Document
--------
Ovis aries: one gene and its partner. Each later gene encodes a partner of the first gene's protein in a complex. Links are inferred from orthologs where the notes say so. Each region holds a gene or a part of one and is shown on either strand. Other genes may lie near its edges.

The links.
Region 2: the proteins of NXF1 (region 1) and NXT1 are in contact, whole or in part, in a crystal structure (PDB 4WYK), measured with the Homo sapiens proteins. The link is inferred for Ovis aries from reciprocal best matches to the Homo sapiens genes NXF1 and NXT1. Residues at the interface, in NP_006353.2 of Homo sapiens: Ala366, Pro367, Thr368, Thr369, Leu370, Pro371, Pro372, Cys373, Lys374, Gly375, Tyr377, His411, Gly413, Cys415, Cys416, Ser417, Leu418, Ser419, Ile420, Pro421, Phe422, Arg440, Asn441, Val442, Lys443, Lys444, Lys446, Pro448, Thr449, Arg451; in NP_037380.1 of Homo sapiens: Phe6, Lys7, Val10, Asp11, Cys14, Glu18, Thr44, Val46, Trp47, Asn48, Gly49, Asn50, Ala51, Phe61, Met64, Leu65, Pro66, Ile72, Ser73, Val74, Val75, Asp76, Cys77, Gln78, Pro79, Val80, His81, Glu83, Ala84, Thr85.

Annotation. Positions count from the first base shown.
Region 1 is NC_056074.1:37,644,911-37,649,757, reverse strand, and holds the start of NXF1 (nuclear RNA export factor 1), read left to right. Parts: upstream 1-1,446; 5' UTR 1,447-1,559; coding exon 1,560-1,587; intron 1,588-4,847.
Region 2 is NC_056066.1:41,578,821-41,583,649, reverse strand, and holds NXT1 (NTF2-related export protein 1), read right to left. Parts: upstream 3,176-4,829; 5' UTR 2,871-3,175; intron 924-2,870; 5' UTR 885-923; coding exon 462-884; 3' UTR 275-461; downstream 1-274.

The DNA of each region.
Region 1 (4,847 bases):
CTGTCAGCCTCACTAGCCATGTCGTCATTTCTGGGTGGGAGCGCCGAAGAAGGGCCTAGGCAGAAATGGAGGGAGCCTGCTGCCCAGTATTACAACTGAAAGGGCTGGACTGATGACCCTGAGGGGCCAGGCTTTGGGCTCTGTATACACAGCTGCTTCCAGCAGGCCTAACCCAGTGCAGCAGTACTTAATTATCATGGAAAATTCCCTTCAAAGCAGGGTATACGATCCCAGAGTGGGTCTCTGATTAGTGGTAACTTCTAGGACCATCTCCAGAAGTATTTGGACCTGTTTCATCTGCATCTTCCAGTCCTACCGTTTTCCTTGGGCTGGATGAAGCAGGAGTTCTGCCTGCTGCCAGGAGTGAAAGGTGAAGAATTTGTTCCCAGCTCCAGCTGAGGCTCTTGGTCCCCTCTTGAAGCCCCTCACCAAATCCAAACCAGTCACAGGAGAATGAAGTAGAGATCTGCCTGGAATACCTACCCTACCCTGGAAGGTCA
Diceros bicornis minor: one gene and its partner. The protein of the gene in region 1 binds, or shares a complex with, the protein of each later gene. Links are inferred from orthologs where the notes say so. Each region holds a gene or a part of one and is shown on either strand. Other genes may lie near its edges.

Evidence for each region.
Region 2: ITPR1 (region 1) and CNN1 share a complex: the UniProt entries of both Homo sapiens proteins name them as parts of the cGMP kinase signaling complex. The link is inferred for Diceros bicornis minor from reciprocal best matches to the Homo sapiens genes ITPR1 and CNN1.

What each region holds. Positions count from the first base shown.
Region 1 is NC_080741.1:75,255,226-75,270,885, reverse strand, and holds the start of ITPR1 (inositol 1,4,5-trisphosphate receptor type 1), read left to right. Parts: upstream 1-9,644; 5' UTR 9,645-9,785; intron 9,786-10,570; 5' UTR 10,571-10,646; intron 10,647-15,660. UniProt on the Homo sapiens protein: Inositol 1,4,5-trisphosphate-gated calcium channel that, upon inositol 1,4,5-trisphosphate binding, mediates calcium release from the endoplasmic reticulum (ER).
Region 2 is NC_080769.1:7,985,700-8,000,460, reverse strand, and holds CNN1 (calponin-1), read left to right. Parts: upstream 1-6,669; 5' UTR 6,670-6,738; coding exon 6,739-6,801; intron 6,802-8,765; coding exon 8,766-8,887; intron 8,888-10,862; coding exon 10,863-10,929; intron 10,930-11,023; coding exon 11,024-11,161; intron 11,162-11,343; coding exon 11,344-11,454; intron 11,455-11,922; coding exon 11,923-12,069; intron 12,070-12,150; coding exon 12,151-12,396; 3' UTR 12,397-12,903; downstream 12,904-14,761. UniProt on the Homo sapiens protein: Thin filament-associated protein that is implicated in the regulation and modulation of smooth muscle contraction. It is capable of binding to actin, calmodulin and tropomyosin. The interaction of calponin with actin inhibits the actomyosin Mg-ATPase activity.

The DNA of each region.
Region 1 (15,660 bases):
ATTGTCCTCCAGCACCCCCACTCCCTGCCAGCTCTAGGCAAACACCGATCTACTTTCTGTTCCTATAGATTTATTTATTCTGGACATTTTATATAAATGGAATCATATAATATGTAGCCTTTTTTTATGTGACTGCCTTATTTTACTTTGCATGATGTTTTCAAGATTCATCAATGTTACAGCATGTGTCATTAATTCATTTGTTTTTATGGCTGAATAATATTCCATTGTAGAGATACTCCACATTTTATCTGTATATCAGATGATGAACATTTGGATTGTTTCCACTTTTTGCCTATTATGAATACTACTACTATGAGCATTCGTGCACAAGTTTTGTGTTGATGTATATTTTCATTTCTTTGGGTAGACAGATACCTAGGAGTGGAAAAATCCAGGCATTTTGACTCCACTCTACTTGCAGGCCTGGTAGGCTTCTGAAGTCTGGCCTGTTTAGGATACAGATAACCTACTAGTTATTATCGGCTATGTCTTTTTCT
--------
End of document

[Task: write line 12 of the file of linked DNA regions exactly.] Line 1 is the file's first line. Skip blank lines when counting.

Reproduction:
Region 2: ITPR1 (region 1) and CNN1 share a complex: the UniProt entries of both Homo sapiens proteins name them as parts of the cGMP kinase signaling complex. The link is inferred for Diceros bicornis minor from reciprocal best matches to the Homo sapiens genes ITPR1 and CNN1.